My parents were both born in Belfast, Northern Ireland but St. Patrick’s day was never celebrated in our house. Why, you ask? Because we are proud Orange-Irish! (Or British, or English, depending on who you ask.)
Growing up, my sister Jacqueline and I were NEVER allowed to wear green to school. We would try to sneak out the door and Daddy would turn us about saying, “No child of mine is wearing green on St. Patrick’s Day. Go and put on your orange.” No matter how we pleaded about getting pinched, Daddy was always true to his heritage. And I passed that on to my children and grandchildren.
And now, for your reading pleasure and education, my annual explanation on why this 100% Irish, first generation American, wears Orange on St. Patrick’s Day.
A Brief History of the Convoluted Difference Between Being Orange and Green Irish
Somewhere around the 5th Century, Christianity was brought to Ireland by a British missionary, Bishop Patrick, who became the patron saint of Ireland long after his death. Irish natives were polytheistic and worshipped several gods and goddesses of what was called the Tuatha De Danann. It was a pastoral religion that centered around nature, fertility and the harvests. Their celebrations were woven into the new religion, monuments erected and they were forced to convert to Roman Catholicism, which is still the predominate religion in Ireland today.
Fast forward to the 17th Century. A large immigration of English and Scottish farmers settled in northern Ireland and established a Protestant stronghold, encouraged by the British faction that was working to oust the Catholic monarchy.
King James, a staunch Catholic who commissioned the English translation of the Christian Bible for the Church of England which is still widely used today, was crowned monarch of England, Scotland and Ireland in 1685, angering the Protestant majority in Britain. Prince William of Orange, nephew to King James and married to James’ daughter, garnered the support of influential political and Protestant leaders and led an invasion of England in 1688, taking the crown from his father-in-law. (This must have created interesting pillow talk!)
Ireland refused to accept the new King. Deposed King James attempted to take back the crown in a bloody battle in 1690 famously known as the “Battle of the Boyne.” King William handily won and Ireland was added to his territory of reign. This marked the beginning of the change from personal rule of the Stuarts towards a Parliament rule in Britain. An interesting side note: William named his wife Mary, a born and raised Catholic who did not convert to Protestantism, as co-sovereign in an attempt to ease political tension. They reigned together and she was regarded as an important voice until her death in 1694.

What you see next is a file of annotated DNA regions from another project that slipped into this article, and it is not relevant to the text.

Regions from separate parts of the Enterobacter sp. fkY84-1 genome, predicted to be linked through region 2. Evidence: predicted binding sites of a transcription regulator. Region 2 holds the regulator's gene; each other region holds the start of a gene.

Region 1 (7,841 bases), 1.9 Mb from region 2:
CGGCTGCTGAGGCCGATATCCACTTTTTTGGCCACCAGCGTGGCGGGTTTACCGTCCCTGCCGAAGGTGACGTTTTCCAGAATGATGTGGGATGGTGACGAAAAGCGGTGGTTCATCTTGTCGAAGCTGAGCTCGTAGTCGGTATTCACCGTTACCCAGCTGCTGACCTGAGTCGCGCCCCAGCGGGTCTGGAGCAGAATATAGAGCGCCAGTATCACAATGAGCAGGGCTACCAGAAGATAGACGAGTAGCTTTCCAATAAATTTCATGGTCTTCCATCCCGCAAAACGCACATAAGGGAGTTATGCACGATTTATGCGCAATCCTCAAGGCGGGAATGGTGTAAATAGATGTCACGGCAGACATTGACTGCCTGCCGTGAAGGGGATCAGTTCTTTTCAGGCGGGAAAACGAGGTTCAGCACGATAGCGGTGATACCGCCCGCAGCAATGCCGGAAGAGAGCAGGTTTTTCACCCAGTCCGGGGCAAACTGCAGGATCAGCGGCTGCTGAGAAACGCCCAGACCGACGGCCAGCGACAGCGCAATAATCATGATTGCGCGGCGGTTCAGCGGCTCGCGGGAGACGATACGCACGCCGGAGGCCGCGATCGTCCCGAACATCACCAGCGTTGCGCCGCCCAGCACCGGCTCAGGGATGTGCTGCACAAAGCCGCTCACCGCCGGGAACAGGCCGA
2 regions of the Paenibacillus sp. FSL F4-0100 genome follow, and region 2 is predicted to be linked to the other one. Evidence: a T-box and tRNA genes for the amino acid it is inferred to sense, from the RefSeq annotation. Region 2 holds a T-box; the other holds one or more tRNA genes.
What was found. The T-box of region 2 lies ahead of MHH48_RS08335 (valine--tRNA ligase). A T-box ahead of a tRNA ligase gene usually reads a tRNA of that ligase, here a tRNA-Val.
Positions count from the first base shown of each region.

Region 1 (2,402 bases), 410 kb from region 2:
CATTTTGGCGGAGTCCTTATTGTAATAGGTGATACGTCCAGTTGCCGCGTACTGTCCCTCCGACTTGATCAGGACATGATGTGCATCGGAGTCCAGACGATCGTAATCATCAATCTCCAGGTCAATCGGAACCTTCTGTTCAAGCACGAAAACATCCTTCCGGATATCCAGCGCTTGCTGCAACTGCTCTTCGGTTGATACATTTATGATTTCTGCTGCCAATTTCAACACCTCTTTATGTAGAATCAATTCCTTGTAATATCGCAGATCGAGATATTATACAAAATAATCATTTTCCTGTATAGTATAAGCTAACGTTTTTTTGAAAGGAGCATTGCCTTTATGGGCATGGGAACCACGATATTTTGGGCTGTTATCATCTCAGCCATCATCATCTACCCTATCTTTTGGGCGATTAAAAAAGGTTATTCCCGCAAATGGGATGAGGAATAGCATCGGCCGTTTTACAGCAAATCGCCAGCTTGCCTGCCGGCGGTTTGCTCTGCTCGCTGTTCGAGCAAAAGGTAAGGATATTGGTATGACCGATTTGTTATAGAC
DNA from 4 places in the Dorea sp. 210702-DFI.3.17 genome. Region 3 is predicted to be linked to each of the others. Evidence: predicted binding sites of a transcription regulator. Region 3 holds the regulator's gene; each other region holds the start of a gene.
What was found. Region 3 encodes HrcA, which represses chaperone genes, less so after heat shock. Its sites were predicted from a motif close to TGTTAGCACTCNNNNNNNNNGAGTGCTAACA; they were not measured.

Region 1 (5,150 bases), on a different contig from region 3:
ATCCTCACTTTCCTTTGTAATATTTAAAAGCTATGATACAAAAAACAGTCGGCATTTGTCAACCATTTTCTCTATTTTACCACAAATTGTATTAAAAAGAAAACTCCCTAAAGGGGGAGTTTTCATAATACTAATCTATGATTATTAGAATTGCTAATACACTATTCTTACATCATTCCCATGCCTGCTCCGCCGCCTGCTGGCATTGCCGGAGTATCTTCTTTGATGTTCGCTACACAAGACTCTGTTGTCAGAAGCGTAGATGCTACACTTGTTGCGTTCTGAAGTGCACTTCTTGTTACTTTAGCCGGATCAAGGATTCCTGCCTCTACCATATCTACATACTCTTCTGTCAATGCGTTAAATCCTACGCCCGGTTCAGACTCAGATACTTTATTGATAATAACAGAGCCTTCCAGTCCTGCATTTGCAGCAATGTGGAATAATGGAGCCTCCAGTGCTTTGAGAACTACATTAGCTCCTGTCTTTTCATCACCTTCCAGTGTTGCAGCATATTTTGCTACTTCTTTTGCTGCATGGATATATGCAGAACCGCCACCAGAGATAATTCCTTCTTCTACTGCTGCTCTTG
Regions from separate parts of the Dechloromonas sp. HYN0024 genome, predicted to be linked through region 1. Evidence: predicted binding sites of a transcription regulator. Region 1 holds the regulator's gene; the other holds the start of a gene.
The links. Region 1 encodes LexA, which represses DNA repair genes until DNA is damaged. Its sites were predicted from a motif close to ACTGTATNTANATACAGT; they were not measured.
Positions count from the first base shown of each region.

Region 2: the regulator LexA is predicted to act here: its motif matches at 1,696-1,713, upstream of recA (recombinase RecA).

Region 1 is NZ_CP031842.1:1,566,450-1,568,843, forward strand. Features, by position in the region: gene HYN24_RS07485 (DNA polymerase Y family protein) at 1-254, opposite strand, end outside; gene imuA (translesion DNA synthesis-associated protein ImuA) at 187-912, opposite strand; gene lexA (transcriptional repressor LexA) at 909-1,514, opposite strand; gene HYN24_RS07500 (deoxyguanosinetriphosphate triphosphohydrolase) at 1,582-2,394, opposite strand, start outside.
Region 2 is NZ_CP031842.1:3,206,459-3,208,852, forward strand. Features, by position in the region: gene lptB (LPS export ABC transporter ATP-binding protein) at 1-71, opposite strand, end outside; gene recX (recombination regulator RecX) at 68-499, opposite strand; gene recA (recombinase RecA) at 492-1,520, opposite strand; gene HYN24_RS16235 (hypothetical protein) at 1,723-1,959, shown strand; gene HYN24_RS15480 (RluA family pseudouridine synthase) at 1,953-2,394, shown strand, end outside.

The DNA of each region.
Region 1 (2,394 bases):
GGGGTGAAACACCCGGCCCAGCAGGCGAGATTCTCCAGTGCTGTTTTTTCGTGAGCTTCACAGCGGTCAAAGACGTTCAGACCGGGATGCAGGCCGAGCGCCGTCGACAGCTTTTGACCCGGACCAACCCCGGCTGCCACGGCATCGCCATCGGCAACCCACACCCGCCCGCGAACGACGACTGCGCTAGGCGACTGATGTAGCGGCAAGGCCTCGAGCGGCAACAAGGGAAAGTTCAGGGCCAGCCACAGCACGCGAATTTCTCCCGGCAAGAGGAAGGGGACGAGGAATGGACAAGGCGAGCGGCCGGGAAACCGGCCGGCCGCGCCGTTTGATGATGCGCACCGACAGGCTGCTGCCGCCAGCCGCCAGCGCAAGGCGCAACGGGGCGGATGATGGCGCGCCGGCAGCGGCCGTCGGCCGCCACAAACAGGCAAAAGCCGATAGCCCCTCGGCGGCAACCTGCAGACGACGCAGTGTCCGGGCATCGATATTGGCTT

So what does all this fighting over religion have to do with being “Orange?”
The meaning behind the orange comes from the Orange Order, a fraternal organization established in 1795 to protect the Protestant ascendancy in the monarchy. To this day, Protestants commemorate the Battle of the Boyne on July 11th with bonfires and July 12th with parades and much fanfare. And because King William was once Prince of Orange, orange became the defining colour.
A hundred years plus pass, amidst much more political and religious strife.
Finally, in 1921, Ireland officially split into two republics: Ireland with it’s own government, and Northern Ireland which is governed by the United Kingdom. This split, unfortunately, didn’t heal the tension that it had hoped to achieve and still exists to this day.
The Irish flag, designed in 1848 and adopted as the national flag of Ireland in 1921, consists of three stripes: orange for the Protestants, green for the Catholics, and a white strip in between signifying the hope for Peace. The British flag combines the red cross of of St George of the Kingdom of England, the white saltire of St Andrew for Scotland, and the red saltire of St Patrick, patron saint of Ireland.
As often happens in politics and religion though, much of the fighting is between “leaders” who posture for positions of power. Yes, there are still car-bombings and fighting, in the name of religion. All of my maternal and paternal family, with the exception of my sister and me and our children and my Grands, live in Northern Ireland and England. My aunt and uncle and cousins all have friends and neighbors who are Catholic and get along just fine, celebrating both holidays in peace.
So, being a proud descendant of Protestants from Northern Ireland, I will be wearing my orange today, but will also raise a toast to all of my green-wearing Catholic Irish friends. Peace does exist in the middle.
And now you know that not all Irish wear green on St. Patrick’s Day! (And why my Sister, Kids & Grandkids BETTER be sporting some Orange today in honour of John Benson and Nana Hanna! 😉)
For a really awesome corned beef recipe, check out my blogpost: GO To Tuesday: Baked Mustard Crusted Corned Beef & Roasted Veggies.
(Personal note: my son, Harley was born on July 11th. He was given the middle name of “Benson” in honor of my father and his Orange heritage. My daughter was named Meghan from the Celtic/Irish spelling of the name derived from the ancient clan Meeghan and means “brave warrior.” Her middle name, Elizabeth, is after the Queens of England.)